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Bamboo Chu-Sheng Chen,
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A widowed father and taxi driver who drives a German reporter from Seoul to Gwangju to cover the 1980 uprising, soon finds himself regretting his decision after being caught in the violence around him.
Energetic, anarchic (and slightly black) comedy that works.
Cabbie is a film which is quite easy to classify and rate, but hard to summarize. It is an energetic (and often black) comedy that hits the target on many counts. So much for genre, put what about plot? From other reviews, one might think that it is only about the efforts of a young cabbie to win over the woman he has fallen for (a traffic cop), but this only really takes up about the last third of the movie. Before then, one is introduced to the members of his family: his father (who owns the taxi company), his mother (who is a coroner), his sister (a budding chemist who later works for a drug company) and the man she marries (another chemist). These introductions are fleshed out by several episodes from the characters' history, and all of these are actually a long flashback from the mind of the cabbie himself. An assortment of such devices, such as flashbacks, digressions, voiceovers (and even the on-screen fast-forwarding of action) occur throughout the film, contributing to its slightly manic, anarchic spirit, though without losing the viewer in the process.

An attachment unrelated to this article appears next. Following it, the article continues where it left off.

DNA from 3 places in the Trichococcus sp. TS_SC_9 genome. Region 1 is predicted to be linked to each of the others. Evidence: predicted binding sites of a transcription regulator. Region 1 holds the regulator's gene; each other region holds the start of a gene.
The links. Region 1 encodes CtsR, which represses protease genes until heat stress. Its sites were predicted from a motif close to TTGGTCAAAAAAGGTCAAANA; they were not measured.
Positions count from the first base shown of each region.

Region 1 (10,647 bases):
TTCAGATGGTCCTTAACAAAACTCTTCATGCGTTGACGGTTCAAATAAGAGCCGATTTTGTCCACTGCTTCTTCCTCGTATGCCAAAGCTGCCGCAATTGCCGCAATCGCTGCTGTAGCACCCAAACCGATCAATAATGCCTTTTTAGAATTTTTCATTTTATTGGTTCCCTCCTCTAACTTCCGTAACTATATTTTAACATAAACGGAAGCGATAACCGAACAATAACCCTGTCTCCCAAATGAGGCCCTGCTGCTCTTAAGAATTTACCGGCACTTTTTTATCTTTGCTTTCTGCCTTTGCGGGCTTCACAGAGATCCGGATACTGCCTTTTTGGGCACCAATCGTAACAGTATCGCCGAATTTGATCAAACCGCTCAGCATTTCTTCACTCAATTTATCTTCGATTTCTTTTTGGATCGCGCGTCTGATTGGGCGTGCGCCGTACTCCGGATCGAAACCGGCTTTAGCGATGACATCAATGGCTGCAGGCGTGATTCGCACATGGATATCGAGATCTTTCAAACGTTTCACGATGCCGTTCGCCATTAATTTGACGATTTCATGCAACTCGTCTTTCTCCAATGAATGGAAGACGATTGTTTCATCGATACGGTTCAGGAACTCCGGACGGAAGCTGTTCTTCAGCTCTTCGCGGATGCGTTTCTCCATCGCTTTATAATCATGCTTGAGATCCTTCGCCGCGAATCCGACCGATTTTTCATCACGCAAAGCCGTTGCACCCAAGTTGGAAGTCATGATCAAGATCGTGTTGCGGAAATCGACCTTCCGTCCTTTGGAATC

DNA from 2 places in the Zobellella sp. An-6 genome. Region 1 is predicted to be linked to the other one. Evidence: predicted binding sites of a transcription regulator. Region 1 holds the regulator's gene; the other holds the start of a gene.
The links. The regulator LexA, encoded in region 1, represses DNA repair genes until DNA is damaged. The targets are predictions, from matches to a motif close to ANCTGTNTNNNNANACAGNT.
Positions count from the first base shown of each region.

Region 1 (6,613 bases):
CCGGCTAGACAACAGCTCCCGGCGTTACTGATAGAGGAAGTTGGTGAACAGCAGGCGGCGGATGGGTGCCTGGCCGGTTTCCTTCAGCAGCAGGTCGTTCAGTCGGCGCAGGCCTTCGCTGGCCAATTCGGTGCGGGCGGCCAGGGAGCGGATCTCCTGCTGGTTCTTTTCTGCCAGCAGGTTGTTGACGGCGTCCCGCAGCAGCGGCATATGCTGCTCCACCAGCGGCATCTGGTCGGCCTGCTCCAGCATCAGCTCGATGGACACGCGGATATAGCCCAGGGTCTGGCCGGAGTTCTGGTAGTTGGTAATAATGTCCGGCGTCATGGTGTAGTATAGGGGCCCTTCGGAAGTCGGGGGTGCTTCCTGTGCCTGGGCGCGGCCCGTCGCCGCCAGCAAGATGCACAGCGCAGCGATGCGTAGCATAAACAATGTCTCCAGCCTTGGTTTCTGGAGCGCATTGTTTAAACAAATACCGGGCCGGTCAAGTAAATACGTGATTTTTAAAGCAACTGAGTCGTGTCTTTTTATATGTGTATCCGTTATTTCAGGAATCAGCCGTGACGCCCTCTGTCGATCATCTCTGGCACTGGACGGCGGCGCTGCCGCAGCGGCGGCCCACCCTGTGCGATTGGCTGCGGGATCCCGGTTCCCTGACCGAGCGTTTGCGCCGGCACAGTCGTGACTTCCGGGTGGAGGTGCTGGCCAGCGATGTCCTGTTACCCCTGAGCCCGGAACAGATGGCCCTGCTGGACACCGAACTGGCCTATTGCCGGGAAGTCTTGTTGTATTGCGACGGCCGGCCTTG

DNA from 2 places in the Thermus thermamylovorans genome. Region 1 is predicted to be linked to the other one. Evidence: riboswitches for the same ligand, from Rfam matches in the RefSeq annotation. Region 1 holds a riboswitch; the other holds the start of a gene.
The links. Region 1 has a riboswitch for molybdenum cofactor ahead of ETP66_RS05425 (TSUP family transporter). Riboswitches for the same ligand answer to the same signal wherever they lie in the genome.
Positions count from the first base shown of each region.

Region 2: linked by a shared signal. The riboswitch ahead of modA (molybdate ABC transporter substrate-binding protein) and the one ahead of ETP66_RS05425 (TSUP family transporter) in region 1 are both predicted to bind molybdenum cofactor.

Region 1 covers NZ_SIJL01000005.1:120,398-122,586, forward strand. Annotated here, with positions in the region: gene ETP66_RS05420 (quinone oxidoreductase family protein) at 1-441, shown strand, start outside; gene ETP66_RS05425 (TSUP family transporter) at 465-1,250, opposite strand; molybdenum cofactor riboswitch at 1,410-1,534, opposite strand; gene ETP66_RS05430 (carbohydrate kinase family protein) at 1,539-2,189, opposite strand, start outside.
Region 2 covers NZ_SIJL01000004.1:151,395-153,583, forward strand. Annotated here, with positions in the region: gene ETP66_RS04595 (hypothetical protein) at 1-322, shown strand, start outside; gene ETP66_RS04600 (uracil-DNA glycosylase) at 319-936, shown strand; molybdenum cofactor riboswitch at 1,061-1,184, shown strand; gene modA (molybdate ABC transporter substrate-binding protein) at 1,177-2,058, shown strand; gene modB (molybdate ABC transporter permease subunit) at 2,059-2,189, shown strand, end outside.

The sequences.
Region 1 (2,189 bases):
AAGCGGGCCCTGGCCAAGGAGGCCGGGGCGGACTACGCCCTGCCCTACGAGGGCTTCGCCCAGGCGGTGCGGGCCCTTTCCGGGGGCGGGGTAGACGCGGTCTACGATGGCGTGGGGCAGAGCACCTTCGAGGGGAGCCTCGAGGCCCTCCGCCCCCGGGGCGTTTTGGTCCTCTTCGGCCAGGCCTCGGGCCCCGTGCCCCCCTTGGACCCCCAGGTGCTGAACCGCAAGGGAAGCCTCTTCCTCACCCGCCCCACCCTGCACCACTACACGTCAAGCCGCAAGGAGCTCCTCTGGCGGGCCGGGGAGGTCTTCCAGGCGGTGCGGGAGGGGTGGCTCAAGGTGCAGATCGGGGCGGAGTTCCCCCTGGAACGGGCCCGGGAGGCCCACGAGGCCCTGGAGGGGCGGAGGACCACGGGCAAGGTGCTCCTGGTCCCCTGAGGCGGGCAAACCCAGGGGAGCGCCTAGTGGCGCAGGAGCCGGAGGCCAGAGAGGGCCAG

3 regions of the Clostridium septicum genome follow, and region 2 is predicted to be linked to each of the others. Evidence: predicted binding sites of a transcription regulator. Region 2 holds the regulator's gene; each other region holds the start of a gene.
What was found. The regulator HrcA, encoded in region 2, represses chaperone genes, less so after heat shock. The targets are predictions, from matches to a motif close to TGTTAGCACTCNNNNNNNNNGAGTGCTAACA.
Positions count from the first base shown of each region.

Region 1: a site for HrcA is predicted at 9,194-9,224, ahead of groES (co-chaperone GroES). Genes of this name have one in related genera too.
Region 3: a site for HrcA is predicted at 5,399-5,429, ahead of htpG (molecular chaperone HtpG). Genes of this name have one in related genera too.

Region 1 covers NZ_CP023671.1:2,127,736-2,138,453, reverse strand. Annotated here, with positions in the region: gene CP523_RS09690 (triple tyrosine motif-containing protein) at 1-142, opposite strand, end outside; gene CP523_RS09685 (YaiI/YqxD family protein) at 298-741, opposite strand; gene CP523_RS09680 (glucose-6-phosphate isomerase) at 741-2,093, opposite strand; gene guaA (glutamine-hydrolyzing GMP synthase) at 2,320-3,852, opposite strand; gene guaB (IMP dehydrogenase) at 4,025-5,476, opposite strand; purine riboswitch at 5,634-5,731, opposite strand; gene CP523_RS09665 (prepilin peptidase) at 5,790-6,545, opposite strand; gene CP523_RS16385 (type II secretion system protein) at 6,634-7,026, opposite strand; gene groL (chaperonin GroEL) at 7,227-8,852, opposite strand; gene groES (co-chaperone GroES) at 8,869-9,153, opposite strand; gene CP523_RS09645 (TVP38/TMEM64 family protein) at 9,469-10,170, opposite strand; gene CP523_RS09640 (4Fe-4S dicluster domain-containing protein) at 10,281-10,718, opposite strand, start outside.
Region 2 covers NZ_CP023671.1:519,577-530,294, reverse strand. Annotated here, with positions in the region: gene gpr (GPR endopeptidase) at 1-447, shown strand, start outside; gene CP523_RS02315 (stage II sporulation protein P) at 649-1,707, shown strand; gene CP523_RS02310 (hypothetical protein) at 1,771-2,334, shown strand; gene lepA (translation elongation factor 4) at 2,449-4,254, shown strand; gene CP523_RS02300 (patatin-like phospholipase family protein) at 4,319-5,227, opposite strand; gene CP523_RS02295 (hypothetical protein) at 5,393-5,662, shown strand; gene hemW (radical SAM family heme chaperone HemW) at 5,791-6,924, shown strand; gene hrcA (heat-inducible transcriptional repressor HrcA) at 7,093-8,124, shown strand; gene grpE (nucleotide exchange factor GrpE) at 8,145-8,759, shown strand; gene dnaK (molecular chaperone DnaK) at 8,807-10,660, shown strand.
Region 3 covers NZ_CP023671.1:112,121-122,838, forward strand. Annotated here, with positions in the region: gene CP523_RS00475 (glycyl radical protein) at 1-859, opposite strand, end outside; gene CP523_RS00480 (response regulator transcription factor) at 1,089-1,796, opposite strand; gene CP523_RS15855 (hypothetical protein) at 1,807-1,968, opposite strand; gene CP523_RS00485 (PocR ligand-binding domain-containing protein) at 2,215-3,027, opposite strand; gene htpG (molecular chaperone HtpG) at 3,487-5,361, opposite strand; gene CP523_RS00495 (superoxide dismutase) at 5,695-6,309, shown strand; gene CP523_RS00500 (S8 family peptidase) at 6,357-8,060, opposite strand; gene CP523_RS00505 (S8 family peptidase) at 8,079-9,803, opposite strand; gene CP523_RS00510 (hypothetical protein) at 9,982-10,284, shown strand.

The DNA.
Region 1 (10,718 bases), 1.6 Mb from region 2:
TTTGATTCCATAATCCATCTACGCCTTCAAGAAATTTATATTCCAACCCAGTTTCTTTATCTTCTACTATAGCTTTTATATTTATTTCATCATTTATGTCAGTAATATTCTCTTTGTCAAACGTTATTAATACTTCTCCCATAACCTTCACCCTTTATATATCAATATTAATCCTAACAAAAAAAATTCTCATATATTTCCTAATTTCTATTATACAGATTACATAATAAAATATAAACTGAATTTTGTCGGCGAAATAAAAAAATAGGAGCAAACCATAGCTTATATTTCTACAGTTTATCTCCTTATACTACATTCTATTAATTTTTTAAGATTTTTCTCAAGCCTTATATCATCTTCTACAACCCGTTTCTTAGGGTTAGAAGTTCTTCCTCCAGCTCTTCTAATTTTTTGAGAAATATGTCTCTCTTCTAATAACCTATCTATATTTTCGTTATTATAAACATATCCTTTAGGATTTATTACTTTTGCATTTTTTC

The humour is very well done, mixing absurd situations, endearing performances, and an enthusiastic dark streak with refreshing originality. The performances are excellent, especially from the lead actor, Chu Chung-Heng as the cabbie himself, who is well supported by those playing the rest of his family. Japanese actress Miyazawa Rie also stands out as the attractive traffic cop whom he falls for.
In sum, this is a thoroughly enjoyable comedy, with an infectious sense of the absurd and a flavoursome dark streak that prevents it from becoming 'cute'. I don't know if an English subtitled version exists anywhere, but this film could be enjoyed by anyone with a sense of humour and really does deserve a wide audience.
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